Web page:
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Shakira is heading to the courtroom over tax fraud

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Music icon Shakira will stand trial in a Spanish court over allegations of tax fraud

Columbian music sensation Shakira will stand trial court over allegations of tax fraud, which amount to €14.5m.

Spanish prosecutors are seeking jail time and a nearly €24 million in damages if the 45-year-old singer is found guilty.

The singer allegedly evaded €14.5 million in tax but is denying any wrongdoing.

“I am confident that I have enough proof to support my case and that justice will prevail in my favour,” she recently tole Elle magazine.

She will stand trial for her involvement in six alleged tax crimes but a court date has not been set.

Her legal team said they will be “presenting arguments at the appropriate time”.

Shakira had previously rejected a deal offered by prosecutors, instead opting to go to trial.

Spanish law states people are considered residents for tax purposes if they spend more than six months living in the country.

Prosecutors claim Shakira bought a property in Barcelona 10 years ago in which she lived at the time.

However, the artist said she has not lived in Spain for such a period of time.

Costa is a news producer at ticker NEWS. He has previously worked as a regional journalist at the Southern Highlands Express newspaper. He also has several years' experience in the fire and emergency services sector, where he has worked with researchers, policymakers and local communities. He has also worked at the Seven Network during their Olympic Games coverage and in the ABC Melbourne newsroom. He also holds a Bachelor of Arts (Professional), with expertise in journalism, politics and international relations. His other interests include colonial legacies in the Pacific, counter-terrorism, aviation and travel.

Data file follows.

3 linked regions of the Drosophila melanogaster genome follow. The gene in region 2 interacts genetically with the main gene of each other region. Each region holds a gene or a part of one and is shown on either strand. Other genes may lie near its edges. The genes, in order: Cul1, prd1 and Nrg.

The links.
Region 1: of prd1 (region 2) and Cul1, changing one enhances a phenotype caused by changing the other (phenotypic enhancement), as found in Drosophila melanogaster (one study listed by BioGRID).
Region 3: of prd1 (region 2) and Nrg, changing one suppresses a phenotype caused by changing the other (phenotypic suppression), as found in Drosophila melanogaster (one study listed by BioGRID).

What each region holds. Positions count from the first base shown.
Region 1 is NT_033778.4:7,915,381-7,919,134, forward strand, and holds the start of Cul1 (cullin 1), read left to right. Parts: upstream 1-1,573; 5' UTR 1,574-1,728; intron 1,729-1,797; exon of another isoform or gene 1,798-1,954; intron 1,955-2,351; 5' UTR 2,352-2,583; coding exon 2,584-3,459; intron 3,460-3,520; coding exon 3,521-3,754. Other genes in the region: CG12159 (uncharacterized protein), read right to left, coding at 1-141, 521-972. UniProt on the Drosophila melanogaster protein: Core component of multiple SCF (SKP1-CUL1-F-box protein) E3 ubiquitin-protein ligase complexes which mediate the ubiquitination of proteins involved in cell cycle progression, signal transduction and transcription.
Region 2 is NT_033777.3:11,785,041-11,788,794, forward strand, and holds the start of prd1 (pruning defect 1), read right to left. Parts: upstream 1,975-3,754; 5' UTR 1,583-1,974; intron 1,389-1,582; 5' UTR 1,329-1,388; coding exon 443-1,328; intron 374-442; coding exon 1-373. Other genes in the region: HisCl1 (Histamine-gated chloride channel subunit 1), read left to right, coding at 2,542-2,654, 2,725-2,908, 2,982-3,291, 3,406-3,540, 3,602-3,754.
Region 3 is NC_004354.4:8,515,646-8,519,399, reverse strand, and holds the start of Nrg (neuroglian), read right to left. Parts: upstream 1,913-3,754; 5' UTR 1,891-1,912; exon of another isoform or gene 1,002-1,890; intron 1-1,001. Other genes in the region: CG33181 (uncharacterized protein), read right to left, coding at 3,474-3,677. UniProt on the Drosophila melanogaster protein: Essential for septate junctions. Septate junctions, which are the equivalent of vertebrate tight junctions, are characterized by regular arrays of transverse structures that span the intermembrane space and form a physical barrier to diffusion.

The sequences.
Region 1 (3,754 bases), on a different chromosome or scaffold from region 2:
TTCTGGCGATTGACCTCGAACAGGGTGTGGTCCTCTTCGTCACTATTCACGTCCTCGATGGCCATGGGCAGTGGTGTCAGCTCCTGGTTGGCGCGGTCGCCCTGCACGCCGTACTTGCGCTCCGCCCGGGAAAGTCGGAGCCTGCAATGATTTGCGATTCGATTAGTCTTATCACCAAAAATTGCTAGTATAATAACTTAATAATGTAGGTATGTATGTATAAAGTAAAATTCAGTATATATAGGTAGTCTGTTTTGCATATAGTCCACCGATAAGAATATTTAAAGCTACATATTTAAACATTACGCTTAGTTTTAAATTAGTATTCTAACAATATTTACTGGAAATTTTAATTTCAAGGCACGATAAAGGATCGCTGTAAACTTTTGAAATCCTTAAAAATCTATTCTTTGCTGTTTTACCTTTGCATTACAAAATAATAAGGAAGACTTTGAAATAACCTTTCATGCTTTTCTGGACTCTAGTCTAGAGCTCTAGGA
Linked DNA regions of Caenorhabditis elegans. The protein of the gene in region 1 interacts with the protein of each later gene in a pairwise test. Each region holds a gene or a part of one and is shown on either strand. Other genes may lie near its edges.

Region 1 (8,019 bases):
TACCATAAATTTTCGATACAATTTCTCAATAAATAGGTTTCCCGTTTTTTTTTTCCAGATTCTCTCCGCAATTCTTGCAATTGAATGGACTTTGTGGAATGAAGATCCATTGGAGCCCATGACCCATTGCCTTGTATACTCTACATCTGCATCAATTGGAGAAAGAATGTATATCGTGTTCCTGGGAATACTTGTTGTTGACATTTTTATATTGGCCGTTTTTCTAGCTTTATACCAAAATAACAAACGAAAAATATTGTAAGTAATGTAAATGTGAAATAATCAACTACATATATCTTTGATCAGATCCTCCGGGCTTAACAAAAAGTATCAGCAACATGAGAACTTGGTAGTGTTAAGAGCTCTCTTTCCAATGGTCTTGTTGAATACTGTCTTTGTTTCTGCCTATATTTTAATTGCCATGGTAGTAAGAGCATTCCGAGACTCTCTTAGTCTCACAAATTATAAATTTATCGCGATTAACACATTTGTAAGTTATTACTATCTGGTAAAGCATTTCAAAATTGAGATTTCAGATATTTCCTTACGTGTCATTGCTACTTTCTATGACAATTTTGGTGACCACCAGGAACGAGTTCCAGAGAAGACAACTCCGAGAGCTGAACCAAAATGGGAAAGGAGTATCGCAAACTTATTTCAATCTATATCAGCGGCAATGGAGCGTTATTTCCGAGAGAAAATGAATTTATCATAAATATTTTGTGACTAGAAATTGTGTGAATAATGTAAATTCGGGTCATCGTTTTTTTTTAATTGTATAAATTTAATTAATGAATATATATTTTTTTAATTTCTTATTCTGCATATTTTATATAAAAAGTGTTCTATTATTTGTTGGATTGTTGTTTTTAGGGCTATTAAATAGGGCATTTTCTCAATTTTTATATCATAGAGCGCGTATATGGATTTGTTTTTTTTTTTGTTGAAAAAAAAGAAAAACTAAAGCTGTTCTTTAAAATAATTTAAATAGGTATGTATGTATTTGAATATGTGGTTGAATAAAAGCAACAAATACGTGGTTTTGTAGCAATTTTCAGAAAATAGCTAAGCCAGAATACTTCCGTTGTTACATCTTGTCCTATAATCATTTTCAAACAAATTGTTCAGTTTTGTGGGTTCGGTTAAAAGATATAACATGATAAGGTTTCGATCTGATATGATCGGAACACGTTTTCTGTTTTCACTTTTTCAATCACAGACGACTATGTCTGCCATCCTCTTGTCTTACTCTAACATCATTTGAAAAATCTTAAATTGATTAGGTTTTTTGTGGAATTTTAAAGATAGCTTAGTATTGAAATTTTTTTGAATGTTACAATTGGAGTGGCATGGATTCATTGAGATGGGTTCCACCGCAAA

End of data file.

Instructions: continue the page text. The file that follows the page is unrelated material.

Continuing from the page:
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Nude Britney Spears post sparks concern among fans

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A nude Britney Spears post has many fans concerned about her wellbeing

Pop sensation Britney Spears is no stranger to a controversial social media post, where she openly flaunts her body.

However, her latest post to Instagram has many of her beloved followers concerned.

The 40-year-old posted an explicit photo of herself in a near-empty bathtub, with a flower emoji the only thing between the world and her private parts.

It was paired with an unusual captions that read, “I like to suck!!! Never professional pics … sucking comes easy for me!!! Keep clapping bitch!!!”

The icon has 41 million followers on the social media app, many of whom were quick to share their concerns.

Some are suggesting Spears’ account is being controlled by someone else, attempting to make her look bad.

While others backed the pop stars post, supporting her desire to be open with her body image because she struggled during her younger years in the spotlight.

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Climate Change

Why ‘zombie viruses’ could be the next biggest public threat

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A new report reveals the world will see an increase in so-called ‘zombie viruses’ that are emerging beneath us

A new report by scientists at the French National Center for Scientific Research has revealed the global threat of ‘zombie viruses.’ As climate change continues to take effect, the earth is undeniably getter hotter.